Internships in impact-driven education

For impact-driven education, integrating real-world experiences that prepare students, not only for their future careers, but also to contribute meaningfully to societal change, is important. Internships stand out as a powerful, yet perhaps underutilized, tool in this endeavor since they can offer an effective pathway in embedding impact-driven learning within curricula. 

This factsheet aims to guide educators, program managers, and learning innovators in using internships to foster crucial skills  for students aspiring to create positive societal change. Internships could offer a flexible and effective pathway in embedding impact-driven learning within curricula, achieving impact driven educational goals.

Why are Impactful Internships Important?

Internships traditionally serve multiple objectives: providing insights into the professional world, helping students apply theoretical knowledge in practical settings, and assisting in the exploration of various professional identities. These experiences are invaluable, offering students a firsthand look at workplace dynamics, ethical considerations, and the societal contributions (or detriments) of organizations. Such exposure is foundational to impact-driven education, even if the internship does not directly address societal issues When we put a societal focus on internships, inviting students to think about how their work can have a positive impact in the organization they are working with (and their target group) and in their own personal and professional development, this learning experience becomes even more meaningful and rich.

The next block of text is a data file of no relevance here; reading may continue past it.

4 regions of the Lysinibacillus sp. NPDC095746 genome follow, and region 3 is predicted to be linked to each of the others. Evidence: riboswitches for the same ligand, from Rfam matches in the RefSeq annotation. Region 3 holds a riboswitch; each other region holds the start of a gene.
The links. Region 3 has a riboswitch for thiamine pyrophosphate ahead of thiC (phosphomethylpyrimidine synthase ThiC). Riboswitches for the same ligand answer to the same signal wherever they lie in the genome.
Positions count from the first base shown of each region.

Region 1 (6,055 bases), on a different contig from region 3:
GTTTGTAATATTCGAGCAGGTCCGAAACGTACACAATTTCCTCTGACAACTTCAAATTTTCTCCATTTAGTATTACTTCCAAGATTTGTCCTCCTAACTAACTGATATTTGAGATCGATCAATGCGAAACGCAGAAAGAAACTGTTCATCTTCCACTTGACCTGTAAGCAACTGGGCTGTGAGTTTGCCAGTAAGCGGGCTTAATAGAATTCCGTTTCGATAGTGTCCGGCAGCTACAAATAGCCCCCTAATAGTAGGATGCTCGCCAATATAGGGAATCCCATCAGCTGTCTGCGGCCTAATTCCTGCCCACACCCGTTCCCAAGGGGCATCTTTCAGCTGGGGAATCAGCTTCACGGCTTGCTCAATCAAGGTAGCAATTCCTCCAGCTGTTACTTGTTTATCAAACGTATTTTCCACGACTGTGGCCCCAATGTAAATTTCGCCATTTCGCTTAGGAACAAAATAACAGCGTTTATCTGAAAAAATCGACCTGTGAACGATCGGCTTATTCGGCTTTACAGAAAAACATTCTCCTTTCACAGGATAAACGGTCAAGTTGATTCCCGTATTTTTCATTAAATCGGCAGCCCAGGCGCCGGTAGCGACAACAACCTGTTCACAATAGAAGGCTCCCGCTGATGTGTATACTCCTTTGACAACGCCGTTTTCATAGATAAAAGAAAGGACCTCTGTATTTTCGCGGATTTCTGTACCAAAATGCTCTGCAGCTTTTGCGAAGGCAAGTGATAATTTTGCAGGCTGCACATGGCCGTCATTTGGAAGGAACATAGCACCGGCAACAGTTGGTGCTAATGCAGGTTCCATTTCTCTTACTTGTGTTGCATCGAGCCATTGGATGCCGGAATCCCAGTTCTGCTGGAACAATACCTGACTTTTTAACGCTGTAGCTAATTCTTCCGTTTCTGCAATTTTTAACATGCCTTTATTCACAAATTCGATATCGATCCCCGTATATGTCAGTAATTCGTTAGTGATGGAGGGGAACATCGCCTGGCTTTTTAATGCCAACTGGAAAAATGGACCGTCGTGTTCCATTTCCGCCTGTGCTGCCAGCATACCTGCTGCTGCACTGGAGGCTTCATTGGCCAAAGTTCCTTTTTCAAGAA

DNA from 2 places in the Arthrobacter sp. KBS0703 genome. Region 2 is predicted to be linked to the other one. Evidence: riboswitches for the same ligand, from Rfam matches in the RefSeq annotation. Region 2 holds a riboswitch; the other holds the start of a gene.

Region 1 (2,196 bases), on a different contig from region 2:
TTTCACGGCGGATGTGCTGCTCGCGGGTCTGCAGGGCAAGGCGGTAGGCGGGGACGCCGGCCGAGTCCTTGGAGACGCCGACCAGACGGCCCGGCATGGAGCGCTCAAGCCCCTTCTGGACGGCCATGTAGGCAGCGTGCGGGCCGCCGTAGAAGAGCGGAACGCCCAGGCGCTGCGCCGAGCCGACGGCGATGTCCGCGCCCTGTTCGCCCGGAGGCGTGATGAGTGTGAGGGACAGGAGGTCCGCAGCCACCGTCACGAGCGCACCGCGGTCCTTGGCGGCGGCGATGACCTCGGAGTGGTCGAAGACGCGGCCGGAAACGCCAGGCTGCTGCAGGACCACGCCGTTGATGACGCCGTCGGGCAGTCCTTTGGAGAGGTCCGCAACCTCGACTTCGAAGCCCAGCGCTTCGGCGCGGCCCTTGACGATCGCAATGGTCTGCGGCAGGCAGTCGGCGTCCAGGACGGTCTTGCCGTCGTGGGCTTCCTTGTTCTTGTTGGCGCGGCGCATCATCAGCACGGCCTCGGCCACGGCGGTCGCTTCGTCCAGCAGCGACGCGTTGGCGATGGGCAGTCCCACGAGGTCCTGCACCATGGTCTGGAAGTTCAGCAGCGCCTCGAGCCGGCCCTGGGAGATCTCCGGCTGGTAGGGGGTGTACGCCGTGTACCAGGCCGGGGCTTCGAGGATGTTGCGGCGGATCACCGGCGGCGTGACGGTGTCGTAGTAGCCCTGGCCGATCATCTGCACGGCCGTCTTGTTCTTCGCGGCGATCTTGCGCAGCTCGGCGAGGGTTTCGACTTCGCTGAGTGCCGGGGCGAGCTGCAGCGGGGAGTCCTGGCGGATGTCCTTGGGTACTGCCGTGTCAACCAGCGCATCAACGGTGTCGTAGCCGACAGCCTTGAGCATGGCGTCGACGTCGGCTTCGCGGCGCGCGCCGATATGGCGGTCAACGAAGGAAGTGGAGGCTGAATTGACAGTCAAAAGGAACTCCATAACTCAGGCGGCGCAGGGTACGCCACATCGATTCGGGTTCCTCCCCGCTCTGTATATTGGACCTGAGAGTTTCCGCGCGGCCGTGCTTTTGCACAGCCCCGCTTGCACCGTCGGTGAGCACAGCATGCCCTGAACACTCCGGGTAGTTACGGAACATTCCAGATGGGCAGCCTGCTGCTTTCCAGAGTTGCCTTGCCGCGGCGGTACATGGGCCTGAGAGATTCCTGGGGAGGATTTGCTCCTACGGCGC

How to Leverage Internships for Impact-Driven Education?

Simple Step to Create Positive Impact: Focusing on Reflection

The simplest approach to leverage internships for impact-driven education involves minimal adjustments to existing structures. Focusing on increasing their students’ "impact capacity", educators can enrich the internship experience by encouraging students to engage in deep reflection on their experiences. They could be guided by questions designed to explore their interests, values, knowledge and skills for creating positive societal impact (as outlined in here). These questions can be explored through a reflection journal, a series of individual assessment or in groups during class or tutorial sessions. 

Steps Towards Complexity: Reflecting with Tutors and Host Organization